The USSR was dominated by so-called scientific atheism. In practice, this meant that citizens did not have freedom of faith and could not demonstrate their own religious beliefs. It was impossible to buy a Bible in bookstores, and for belonging to non-traditional religious movements such as the Baptist Church or the Jehovah's Witnesses, one could be imprisoned under the article on "anti-Soviet activity." Jews were especially hard hit, as they could be accused of Zionism for simply praying. Significant economic sanctions were even imposed against the USSR for severe state anti-Semitism.

Prohibition of street actions

Any civil protest in the Soviet Union was also persecuted as anti-Soviet activity. For a public action – no matter how massive – one could not only go to court but also end up in camps or even undergo compulsory psychiatric treatment. Thus, dissident Valeria Novodvorska, for distributing leaflets with her own satirical poems in 1969, was first placed in solitary confinement and then in a psychiatric hospital. Dissidents were given a non-existent diagnosis of "delayed schizophrenia" and tortured with psychotropic drugs.

Prohibition of any manifestation of identity

One could get into trouble for the slightest deviation from the standardized image of a Soviet person. Even purely external ones. For example, boys with long hair were forced to cut their hair, and for any piercings, except for women's earrings, they were harassed and could be fired from their jobs. Representatives of various minorities-ethnic, social, etc. – faced much more serious problems. Total xenophobia made life difficult for small and indigenous peoples. Their representatives were ridiculed, and prevented from building careers and entering governing bodies. There was even an article of the Criminal Code for male homosexuality that provided for imprisonment for up to 8 years. Thus, film director Sergei Parajanov served 5 years in prison under this article.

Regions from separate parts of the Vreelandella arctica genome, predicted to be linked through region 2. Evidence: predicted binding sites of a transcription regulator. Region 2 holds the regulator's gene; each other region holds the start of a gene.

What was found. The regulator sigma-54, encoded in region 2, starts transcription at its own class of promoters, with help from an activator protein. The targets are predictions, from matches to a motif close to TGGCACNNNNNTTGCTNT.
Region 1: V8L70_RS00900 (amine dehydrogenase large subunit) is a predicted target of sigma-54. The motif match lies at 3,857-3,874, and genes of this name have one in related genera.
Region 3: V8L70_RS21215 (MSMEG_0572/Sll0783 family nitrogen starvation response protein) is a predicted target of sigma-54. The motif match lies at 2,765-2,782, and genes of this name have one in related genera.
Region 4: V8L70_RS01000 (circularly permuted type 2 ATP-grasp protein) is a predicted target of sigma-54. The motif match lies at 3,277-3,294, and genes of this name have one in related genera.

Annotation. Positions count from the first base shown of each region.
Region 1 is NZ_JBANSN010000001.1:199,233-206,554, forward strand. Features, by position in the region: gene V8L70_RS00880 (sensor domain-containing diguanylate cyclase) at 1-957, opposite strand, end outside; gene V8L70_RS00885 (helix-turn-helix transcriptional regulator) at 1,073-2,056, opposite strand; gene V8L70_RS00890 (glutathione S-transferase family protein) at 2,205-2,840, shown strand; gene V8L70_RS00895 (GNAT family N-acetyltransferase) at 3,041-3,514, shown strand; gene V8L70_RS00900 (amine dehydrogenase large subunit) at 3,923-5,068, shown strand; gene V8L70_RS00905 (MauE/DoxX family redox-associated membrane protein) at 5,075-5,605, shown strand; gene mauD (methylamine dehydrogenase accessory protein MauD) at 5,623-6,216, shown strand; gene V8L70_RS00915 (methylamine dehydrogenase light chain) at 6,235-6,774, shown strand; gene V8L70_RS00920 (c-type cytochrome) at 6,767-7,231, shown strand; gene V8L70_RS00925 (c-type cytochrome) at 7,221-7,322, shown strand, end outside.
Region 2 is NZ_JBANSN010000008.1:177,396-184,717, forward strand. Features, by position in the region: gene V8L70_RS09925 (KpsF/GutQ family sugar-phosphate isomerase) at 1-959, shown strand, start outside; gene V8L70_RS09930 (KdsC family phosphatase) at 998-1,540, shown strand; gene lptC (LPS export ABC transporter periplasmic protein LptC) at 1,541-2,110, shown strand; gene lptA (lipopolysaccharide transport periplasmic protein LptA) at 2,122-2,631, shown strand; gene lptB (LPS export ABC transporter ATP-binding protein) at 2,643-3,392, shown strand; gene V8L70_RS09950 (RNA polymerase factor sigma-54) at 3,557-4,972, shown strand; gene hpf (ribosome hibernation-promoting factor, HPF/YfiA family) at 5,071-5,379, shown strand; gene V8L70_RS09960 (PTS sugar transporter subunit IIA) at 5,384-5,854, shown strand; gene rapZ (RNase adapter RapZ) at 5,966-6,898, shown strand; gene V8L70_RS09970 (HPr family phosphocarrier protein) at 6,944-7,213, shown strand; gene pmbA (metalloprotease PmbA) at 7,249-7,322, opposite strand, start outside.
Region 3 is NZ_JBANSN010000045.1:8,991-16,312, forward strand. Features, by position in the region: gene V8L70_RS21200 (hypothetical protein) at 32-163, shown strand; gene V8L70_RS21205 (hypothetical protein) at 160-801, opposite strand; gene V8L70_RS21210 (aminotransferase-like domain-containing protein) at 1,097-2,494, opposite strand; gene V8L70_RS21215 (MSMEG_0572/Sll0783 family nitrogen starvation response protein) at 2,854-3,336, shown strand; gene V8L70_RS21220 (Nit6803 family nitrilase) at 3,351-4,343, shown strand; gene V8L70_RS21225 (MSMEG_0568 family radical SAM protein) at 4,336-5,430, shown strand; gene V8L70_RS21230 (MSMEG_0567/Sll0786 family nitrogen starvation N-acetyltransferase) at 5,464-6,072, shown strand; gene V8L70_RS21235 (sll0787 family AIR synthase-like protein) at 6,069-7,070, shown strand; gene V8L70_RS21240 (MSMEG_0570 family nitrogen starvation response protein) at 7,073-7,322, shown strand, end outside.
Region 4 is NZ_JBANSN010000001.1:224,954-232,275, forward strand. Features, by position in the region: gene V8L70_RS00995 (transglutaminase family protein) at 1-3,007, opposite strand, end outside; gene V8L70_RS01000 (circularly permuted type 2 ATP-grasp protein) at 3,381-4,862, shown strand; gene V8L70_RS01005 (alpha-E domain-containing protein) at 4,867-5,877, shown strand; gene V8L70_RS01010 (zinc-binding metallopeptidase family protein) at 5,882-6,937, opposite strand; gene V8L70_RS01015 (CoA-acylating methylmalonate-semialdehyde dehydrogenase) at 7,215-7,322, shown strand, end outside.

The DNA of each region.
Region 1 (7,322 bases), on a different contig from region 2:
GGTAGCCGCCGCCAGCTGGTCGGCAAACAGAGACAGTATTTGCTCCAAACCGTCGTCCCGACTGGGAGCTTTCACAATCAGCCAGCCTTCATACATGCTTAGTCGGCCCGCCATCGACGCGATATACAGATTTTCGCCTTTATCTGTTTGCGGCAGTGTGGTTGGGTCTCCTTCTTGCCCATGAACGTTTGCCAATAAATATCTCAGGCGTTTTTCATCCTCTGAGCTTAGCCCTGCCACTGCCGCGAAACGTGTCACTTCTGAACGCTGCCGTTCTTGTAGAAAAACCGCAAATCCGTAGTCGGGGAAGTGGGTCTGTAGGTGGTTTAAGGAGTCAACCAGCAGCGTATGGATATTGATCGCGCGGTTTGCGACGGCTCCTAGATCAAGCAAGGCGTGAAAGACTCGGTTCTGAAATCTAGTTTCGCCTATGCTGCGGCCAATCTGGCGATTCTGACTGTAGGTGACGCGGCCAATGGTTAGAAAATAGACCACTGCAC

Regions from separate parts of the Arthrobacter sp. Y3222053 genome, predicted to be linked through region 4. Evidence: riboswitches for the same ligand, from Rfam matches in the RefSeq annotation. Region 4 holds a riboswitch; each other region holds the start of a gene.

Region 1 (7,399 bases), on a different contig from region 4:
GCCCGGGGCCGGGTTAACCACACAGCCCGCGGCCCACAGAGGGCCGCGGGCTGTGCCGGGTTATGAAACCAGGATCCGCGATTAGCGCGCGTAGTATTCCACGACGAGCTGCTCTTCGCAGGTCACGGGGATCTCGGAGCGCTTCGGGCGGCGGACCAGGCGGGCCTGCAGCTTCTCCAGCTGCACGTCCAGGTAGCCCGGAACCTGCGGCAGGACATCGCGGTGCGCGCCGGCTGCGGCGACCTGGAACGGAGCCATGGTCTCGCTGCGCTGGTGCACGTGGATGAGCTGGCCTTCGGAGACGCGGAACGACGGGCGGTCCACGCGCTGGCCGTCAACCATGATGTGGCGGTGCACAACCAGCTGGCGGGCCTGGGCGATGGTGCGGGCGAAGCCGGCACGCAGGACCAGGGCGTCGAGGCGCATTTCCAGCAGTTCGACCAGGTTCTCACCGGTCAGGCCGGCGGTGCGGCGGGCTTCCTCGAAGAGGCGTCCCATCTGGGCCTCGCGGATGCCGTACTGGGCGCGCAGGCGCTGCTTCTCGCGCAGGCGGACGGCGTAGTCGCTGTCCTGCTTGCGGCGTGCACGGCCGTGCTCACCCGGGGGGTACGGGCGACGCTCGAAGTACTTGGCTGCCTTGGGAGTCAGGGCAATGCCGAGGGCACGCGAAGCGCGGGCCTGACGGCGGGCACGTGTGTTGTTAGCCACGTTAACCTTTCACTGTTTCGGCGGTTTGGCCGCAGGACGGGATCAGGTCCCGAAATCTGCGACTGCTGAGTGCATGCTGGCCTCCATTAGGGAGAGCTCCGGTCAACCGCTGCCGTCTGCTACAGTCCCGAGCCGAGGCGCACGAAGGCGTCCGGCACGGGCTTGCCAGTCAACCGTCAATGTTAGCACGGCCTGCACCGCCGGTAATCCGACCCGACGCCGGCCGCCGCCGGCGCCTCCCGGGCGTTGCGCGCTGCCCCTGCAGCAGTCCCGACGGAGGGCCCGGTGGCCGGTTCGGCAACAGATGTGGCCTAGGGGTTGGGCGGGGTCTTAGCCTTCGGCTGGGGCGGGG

Prohibition to criticize the authorities

The so-called "party line" was a rigid dogma in the USSR, and any disagreement with it could lead to serious problems. People who dared to protest were called dissidents. And for the relevant activities, one could go to court. Anything could be considered a relevant activity – a political joke told in the kitchen in the presence of the wrong person, a cartoon, participation in a literary or scientific circle, contacts with foreign scientists, etc. The authorities saw this as a manifestation of disagreement and were severely punished. People who were imprisoned for political reasons were called political prisoners.

Prohibition of receiving information from foreign media

Nowadays, you can go to the website of any global media outlet and read the news there, even in an unfamiliar language, using an online translator. In the USSR, you could go to jail for this. Foreign publications (except for ideologically "friendly" or official publications of partner countries) could not be subscribed to, let alone purchased, and even owning a copy of a magazine or newspaper could get you in trouble. Western radio stations tried to fight Soviet censorship by installing repeaters and broadcasting in Russian. They were called "voices" and were listened to at night. The SSC tried to jam this signal, but people still did everything to hear world news and listen to Western music, even through the wheezing and crackling on the radio.